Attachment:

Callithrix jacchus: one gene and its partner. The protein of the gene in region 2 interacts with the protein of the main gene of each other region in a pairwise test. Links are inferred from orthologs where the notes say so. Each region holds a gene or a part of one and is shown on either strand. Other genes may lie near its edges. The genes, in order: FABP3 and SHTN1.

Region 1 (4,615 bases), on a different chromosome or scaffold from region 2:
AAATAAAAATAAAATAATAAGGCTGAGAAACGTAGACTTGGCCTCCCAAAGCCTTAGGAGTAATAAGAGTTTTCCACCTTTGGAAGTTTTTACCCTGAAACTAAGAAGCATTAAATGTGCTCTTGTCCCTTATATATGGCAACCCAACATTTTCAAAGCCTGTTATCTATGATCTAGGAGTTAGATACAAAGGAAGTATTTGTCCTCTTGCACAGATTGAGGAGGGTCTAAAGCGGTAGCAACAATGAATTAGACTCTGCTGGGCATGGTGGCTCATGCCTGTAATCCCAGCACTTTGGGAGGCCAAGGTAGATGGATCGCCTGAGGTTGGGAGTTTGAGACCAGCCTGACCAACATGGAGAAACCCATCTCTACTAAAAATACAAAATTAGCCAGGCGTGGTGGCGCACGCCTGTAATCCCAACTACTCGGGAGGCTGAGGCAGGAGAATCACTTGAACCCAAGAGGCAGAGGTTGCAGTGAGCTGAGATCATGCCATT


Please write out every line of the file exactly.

Callithrix jacchus: one gene and its partner. The protein of the gene in region 2 interacts with the protein of the main gene of each other region in a pairwise test. Links are inferred from orthologs where the notes say so. Each region holds a gene or a part of one and is shown on either strand. Other genes may lie near its edges. The genes, in order: FABP3 and SHTN1.

Region 1 (4,615 bases), on a different chromosome or scaffold from region 2:
AAATAAAAATAAAATAATAAGGCTGAGAAACGTAGACTTGGCCTCCCAAAGCCTTAGGAGTAATAAGAGTTTTCCACCTTTGGAAGTTTTTACCCTGAAACTAAGAAGCATTAAATGTGCTCTTGTCCCTTATATATGGCAACCCAACATTTTCAAAGCCTGTTATCTATGATCTAGGAGTTAGATACAAAGGAAGTATTTGTCCTCTTGCACAGATTGAGGAGGGTCTAAAGCGGTAGCAACAATGAATTAGACTCTGCTGGGCATGGTGGCTCATGCCTGTAATCCCAGCACTTTGGGAGGCCAAGGTAGATGGATCGCCTGAGGTTGGGAGTTTGAGACCAGCCTGACCAACATGGAGAAACCCATCTCTACTAAAAATACAAAATTAGCCAGGCGTGGTGGCGCACGCCTGTAATCCCAACTACTCGGGAGGCTGAGGCAGGAGAATCACTTGAACCCAAGAGGCAGAGGTTGCAGTGAGCTGAGATCATGCCATT